10:04 Jul. 28, 2016
NYT journalist Andrew Kramer claims that violence increases when OSCE observers leave the patrol
As the afternoon shadows grow long, nocturnal creatures begin to stir. A stray cat rises from a nap, stretches and trots off to hunt. Overhead, swallows swoop and screech in the deepening twilight.
Soon, the human inhabitants of this town in eastern Ukraine set about their evening rituals.
Green-clad soldiers strap on their helmets and load their guns, while white-clad European cease-fire observers pocket their notebooks, climb into their cars and drive away. And then the fighting starts.
This improbable routine between soldiers and monitors with the Organization for Security and Cooperation in Europe plays out nightly, illustrating the glum quagmire of the Ukraine war, now entering its third year.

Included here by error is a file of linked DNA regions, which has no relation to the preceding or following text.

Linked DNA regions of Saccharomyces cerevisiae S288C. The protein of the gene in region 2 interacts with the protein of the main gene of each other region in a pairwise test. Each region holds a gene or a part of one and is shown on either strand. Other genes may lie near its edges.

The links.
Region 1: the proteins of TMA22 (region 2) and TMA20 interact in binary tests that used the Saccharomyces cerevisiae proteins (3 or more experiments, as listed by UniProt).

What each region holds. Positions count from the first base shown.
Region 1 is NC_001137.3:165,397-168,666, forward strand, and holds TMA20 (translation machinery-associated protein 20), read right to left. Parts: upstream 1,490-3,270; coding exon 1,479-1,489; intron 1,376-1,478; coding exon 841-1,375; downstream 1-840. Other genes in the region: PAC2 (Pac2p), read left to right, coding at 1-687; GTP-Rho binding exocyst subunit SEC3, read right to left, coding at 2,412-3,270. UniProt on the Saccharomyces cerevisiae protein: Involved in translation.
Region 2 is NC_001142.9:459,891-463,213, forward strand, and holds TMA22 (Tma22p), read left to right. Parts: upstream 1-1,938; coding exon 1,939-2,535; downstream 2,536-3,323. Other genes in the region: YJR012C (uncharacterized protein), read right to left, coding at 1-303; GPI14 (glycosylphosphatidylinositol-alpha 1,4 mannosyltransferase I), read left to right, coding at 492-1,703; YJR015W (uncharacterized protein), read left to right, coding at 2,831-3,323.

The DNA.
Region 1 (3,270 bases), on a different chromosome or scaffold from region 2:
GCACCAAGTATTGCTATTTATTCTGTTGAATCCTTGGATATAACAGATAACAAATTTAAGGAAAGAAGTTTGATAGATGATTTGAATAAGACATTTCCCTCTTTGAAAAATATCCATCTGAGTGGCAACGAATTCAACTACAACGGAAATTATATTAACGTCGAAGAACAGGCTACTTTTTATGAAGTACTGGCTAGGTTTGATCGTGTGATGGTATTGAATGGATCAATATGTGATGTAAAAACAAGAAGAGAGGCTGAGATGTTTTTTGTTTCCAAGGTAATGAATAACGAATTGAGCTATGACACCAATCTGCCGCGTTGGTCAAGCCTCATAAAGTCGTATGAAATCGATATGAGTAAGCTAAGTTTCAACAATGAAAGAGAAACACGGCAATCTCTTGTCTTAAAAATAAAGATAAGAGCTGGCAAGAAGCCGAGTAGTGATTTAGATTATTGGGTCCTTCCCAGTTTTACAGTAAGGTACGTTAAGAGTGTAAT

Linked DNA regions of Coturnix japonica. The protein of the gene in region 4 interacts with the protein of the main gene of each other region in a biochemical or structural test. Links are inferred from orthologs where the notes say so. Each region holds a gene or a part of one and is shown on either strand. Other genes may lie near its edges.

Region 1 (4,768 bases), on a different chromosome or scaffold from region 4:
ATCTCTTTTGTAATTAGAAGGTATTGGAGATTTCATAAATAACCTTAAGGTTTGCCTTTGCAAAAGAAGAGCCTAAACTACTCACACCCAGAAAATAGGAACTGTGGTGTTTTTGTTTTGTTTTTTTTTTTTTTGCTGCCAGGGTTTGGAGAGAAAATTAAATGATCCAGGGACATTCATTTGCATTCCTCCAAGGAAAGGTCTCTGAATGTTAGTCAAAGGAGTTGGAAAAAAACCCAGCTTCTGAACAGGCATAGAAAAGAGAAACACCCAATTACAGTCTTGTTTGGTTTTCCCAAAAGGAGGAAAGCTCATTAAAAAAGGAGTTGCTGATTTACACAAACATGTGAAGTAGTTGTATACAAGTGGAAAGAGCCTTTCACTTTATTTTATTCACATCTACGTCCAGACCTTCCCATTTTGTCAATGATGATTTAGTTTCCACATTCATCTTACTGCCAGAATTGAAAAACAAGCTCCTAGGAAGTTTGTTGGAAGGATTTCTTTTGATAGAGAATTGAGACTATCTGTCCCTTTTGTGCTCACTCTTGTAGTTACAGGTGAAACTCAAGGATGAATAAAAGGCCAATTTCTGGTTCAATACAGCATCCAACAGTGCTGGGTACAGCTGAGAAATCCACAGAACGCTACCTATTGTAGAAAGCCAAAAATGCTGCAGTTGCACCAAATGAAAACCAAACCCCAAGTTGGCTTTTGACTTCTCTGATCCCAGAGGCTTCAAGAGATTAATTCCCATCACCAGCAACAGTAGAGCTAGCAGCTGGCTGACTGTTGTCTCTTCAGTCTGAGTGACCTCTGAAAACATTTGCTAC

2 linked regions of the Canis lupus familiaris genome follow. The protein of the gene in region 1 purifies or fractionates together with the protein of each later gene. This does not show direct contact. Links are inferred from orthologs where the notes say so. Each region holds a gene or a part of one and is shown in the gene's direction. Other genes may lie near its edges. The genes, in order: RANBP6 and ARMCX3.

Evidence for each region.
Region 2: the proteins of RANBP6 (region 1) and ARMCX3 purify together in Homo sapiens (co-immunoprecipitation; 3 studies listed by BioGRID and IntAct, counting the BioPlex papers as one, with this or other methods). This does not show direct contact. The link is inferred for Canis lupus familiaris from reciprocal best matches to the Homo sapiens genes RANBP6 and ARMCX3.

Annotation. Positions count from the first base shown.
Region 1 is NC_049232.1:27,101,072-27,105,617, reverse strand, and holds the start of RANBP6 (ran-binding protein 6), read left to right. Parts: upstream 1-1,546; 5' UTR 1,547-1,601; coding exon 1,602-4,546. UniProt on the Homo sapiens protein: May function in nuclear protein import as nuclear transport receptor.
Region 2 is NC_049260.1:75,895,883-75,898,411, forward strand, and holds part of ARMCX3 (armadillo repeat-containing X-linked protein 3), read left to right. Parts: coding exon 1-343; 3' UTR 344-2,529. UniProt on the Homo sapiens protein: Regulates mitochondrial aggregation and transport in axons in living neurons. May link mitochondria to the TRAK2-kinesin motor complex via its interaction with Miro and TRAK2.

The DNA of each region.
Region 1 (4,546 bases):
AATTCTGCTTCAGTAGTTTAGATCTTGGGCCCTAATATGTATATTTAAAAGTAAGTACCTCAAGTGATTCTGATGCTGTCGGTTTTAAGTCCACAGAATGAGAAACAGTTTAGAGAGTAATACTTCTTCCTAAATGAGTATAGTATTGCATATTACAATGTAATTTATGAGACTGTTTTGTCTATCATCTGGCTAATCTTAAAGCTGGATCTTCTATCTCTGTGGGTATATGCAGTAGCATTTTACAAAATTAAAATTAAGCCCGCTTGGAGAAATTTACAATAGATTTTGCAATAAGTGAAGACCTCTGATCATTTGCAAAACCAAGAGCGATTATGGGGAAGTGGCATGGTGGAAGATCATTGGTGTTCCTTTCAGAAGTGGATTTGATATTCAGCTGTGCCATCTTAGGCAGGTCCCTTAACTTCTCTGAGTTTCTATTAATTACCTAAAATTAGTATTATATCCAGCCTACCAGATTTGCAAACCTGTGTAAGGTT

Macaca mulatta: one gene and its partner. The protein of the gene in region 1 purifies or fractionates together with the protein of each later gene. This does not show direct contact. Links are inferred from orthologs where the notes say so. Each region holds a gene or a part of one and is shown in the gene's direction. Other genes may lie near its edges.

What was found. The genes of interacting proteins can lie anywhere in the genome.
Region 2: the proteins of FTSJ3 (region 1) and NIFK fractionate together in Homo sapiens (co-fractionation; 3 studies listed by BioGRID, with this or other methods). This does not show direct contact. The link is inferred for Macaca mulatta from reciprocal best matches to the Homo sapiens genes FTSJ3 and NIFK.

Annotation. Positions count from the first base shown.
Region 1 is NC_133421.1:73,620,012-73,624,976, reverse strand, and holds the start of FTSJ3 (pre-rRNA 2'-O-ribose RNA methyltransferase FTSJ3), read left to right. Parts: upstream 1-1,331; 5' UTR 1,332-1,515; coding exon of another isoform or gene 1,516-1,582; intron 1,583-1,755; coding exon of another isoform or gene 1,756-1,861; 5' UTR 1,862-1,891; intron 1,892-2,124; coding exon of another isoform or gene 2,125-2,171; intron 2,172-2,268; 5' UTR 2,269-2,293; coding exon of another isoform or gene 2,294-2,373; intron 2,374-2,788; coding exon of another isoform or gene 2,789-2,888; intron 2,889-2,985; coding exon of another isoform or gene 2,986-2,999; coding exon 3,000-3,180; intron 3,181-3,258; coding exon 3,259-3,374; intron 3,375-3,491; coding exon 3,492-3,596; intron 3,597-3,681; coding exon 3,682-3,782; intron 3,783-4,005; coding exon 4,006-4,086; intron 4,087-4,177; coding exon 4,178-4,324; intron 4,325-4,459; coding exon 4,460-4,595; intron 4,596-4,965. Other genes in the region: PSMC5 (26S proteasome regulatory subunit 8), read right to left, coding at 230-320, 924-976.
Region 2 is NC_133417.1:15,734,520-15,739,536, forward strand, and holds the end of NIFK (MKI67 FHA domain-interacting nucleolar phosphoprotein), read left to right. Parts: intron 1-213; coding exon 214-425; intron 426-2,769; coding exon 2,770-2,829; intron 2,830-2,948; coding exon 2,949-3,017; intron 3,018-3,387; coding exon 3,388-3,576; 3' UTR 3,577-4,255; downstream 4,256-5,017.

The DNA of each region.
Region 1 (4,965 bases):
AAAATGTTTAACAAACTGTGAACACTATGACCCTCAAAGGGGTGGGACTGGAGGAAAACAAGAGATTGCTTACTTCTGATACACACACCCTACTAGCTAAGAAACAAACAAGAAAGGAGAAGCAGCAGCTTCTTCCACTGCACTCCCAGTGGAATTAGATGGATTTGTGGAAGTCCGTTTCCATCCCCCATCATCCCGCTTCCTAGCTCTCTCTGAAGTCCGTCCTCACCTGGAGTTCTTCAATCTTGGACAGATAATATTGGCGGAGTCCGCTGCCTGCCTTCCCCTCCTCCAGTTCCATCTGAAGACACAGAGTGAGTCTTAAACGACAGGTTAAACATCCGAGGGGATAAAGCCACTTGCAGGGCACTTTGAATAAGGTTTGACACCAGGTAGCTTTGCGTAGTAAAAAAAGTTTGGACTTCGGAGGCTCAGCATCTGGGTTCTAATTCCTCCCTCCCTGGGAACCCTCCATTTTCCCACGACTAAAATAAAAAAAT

"I never see them here at night," said Tatyana Petrova, whose apartment looks over a parking lot that is a frequent listening post for the monitors. "In the evening, I look out and they are gone, and then the concert starts."
Avdiivka, a warren of back streets eerily overgrown with years of untended vegetation, is the most troubled flash point along the so-called line of control separating Russian-backed separatists from the Ukrainian Army.
The unarmed monitors, mostly European diplomats seconded to the mission, are empowered to listen for cease-fire violations, escort humanitarian aid and negotiate local truces. But they patrol only during the daytime.